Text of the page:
Still I felt bad about this all: I’m only one person, and I’m no literary critic. I just like reading books, learning new things about the world.

My own friends, who hadn’t read much Filipino-written literature either, cited different things: a lack of recommendations, a lack of interest, not knowing where to begin if not from dreary classics.

But elsewhere, the interest and appetite for Filipino books is strong, and continues to grow. I’d assumed that, like most of my social circles, people had just stopped reading. It was a relief to find out that the opposite is true, outside my echo chamber. The National Book Development Board of the Philippines (NBDB) conducts a survey every five years on readership in the Philippines. During the last one, the majority of survey respondents reported they were interested in reading Filipino-written books, and lamented the lack of Filipino writers for certain genres. According to NBDB: “For willingness to spend for books, the majority of the respondents (75.70%) are willing to spend at most ₱199 per book... almost the same for the amount respondents are willing to spend for a book published by a foreign publisher.”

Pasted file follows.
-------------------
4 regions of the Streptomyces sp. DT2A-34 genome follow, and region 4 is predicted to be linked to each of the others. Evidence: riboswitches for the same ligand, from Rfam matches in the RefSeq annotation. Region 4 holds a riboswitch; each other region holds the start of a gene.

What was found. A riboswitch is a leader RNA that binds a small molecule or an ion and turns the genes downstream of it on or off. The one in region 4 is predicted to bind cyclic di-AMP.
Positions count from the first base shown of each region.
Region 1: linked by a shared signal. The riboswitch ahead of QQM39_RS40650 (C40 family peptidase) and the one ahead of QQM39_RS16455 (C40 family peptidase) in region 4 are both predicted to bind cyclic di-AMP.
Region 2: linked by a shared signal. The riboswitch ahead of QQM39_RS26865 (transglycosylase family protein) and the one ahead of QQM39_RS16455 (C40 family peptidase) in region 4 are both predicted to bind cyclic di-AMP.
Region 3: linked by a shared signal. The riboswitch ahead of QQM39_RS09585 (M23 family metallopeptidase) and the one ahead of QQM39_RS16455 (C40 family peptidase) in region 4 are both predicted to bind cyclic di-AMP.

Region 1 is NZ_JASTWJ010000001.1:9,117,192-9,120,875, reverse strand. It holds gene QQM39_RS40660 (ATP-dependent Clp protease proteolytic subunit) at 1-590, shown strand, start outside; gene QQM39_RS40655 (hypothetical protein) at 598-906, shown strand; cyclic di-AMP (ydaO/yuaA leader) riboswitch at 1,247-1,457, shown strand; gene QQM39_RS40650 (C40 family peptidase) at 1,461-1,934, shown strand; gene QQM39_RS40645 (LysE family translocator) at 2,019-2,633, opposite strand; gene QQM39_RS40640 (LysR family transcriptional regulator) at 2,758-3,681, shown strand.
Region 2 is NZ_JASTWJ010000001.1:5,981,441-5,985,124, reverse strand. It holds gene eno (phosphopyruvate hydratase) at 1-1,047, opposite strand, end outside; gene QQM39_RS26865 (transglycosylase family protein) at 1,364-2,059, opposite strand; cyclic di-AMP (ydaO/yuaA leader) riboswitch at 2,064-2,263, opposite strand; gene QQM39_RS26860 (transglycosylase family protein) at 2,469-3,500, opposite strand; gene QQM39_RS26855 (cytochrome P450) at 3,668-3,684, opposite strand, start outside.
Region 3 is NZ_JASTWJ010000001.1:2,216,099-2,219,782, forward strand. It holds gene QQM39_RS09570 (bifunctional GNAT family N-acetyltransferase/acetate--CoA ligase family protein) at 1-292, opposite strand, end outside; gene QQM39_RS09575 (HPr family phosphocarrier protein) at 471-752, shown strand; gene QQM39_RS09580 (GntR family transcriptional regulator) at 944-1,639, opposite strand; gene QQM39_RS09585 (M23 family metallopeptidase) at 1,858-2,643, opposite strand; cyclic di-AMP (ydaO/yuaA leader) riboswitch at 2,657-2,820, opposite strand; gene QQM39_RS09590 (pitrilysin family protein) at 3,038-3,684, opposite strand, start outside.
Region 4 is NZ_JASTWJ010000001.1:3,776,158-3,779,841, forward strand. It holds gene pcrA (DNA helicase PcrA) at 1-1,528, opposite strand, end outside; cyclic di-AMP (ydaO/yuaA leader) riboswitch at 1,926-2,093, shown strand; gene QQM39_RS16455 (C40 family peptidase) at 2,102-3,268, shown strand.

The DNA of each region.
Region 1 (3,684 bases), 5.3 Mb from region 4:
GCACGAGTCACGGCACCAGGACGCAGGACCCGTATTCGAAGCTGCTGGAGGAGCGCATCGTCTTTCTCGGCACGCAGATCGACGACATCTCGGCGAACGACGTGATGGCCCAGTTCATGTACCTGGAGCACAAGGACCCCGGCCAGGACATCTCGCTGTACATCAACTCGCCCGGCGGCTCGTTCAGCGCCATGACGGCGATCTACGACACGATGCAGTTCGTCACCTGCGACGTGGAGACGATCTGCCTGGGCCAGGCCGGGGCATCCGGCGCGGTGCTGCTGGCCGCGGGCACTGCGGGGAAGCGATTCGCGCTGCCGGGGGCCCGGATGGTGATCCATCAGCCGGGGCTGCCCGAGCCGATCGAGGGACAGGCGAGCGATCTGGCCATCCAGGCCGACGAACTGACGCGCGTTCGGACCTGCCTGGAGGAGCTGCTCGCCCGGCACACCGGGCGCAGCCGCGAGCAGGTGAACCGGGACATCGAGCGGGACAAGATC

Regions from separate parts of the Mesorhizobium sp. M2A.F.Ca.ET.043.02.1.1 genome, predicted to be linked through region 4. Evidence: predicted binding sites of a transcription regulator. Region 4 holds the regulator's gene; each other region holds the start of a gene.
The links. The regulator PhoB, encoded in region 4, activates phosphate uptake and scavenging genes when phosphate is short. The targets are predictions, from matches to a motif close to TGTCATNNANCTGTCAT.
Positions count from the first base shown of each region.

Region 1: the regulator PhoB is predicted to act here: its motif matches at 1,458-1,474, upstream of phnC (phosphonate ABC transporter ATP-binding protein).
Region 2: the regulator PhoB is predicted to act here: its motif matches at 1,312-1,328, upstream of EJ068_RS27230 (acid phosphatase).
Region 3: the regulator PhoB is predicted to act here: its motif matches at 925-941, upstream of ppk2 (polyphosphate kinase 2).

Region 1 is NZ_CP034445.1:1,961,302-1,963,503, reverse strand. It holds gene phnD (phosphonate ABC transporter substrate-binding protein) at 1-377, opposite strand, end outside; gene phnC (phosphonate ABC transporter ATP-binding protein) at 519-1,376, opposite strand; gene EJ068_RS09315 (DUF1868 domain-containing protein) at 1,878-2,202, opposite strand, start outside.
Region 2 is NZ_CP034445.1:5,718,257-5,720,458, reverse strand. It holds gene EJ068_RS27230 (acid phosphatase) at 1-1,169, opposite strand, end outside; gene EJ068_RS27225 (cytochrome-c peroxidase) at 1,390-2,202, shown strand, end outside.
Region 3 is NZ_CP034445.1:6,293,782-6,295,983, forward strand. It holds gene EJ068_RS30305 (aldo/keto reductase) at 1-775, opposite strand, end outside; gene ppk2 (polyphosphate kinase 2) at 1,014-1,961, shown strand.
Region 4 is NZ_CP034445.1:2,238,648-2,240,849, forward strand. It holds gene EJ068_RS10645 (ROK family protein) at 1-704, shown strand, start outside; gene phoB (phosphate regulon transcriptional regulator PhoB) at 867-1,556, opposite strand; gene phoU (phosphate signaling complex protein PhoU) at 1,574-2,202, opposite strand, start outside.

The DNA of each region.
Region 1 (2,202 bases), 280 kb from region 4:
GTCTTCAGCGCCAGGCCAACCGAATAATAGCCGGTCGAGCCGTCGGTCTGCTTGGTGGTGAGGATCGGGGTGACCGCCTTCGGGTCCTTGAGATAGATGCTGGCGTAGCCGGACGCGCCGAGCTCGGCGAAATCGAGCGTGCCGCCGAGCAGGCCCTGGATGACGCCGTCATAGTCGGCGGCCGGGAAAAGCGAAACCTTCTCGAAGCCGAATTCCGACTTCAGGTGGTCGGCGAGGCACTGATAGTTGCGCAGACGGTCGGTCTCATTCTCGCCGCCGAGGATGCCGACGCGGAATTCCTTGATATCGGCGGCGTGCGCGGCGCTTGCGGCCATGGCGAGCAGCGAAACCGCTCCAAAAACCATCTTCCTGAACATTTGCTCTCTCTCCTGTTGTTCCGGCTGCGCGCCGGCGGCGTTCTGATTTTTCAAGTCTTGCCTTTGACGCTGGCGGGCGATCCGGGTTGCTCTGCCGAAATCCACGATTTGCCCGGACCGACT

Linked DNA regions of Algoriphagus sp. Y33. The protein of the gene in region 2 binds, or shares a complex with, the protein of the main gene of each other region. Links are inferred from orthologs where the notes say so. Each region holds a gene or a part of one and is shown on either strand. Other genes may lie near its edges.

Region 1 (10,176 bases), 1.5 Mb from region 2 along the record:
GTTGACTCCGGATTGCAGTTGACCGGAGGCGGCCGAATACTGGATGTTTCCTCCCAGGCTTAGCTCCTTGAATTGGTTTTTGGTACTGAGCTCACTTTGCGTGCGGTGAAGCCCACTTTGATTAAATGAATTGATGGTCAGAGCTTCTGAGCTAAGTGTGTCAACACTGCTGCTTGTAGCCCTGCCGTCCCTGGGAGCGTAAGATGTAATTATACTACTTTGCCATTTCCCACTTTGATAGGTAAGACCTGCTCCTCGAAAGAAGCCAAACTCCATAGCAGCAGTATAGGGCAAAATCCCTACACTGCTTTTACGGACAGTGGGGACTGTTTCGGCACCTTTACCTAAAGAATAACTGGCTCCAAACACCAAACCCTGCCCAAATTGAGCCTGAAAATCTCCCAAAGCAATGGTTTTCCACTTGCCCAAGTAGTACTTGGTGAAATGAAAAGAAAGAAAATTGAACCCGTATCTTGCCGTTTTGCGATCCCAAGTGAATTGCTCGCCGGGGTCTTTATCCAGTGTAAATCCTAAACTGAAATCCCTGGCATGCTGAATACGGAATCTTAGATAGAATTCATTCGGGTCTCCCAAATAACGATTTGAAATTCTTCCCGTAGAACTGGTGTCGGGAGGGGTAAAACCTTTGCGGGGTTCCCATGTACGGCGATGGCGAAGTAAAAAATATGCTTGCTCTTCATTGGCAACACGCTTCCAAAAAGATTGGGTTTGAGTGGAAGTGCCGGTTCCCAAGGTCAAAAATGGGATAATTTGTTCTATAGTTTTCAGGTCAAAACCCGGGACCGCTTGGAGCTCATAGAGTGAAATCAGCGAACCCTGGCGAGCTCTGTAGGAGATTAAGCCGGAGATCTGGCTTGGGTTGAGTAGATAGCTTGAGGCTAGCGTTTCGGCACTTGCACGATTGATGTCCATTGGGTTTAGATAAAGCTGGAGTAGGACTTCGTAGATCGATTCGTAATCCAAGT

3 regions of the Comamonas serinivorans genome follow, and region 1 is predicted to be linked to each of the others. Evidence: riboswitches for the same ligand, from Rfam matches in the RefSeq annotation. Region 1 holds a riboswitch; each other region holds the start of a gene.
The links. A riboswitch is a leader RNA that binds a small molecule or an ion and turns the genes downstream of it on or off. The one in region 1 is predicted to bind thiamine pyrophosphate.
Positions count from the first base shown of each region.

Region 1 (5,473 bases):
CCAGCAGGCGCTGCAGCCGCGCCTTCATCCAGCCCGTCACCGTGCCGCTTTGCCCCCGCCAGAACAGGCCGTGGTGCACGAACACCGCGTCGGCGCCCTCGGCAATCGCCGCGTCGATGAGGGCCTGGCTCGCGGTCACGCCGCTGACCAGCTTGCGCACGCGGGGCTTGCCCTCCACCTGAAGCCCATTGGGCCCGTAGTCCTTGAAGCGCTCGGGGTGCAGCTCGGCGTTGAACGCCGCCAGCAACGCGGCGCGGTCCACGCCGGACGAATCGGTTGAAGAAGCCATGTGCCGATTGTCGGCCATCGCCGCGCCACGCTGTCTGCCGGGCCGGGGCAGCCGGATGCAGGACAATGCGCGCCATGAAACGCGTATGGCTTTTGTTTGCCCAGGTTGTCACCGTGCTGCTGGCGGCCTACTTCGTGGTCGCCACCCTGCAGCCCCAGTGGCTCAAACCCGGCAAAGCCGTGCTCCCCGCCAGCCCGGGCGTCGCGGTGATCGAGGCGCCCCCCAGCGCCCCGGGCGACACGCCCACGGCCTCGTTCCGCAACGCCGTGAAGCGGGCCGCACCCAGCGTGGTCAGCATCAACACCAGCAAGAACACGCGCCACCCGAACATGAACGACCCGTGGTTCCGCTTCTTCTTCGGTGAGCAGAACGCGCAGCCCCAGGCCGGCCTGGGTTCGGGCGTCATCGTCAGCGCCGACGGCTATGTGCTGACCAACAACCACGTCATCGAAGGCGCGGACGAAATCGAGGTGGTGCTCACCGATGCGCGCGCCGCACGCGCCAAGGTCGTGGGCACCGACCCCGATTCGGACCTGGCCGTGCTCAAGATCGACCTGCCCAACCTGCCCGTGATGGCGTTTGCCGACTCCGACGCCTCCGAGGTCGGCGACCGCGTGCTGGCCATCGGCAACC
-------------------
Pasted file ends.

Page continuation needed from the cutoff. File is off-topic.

Ani Rosa Almario, Vice President for Product Development of Adarna House, said their sales in 2020 indicate an increase in readership. “More and more teachers are using literature-based instruction, and more parents are buying books for their children.”

Sailing Home

Bolasco, who started and headed Anvil until 2016, pointed to the many Filipinos who self-publish and read original content on the platform for user-generated stories, Wattpad. “The publishing landscape is vibrant and diverse, with books being written not just in Filipino, but also in other Philippine languages. Publishing is no longer Manila-centric.”

RELATED: Our best Filipino books of 2020

I maintain that there is comfort in familiar themes: community, family, duty, and a smidge of repression mixed with the consequences of colonialism or World War II echoing through. Or maybe that’s just my taste in fiction and art in general.

I recently purchased a hand-printed linocut entitled “The Desire for a Distant Shore” by Danielle Isabela, a Filipina artist. Made after a monument in Italy by Leonardo Bistolfi, the art is of a woman looking out beyond the frame. I bought it because it spoke to me, spoke to a lifetime of looking out windows and daydreaming of lands beyond my own.

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Books noted:

“The Mango Bride” by Maria Victoria Vega Soliven-Blanco
“Pachinko” by Min Jin Lee
“Dwellers” by Eliza Victoria
“Shipwrecks” by Akira Yoshimura
“Tokyo Ueno Station” by Yu Miri
“The Vegetarian” by Han Kang
“The Poppy War” by R.F. Kuang
“The Empress of Salt and Fortune” by Nghi Vo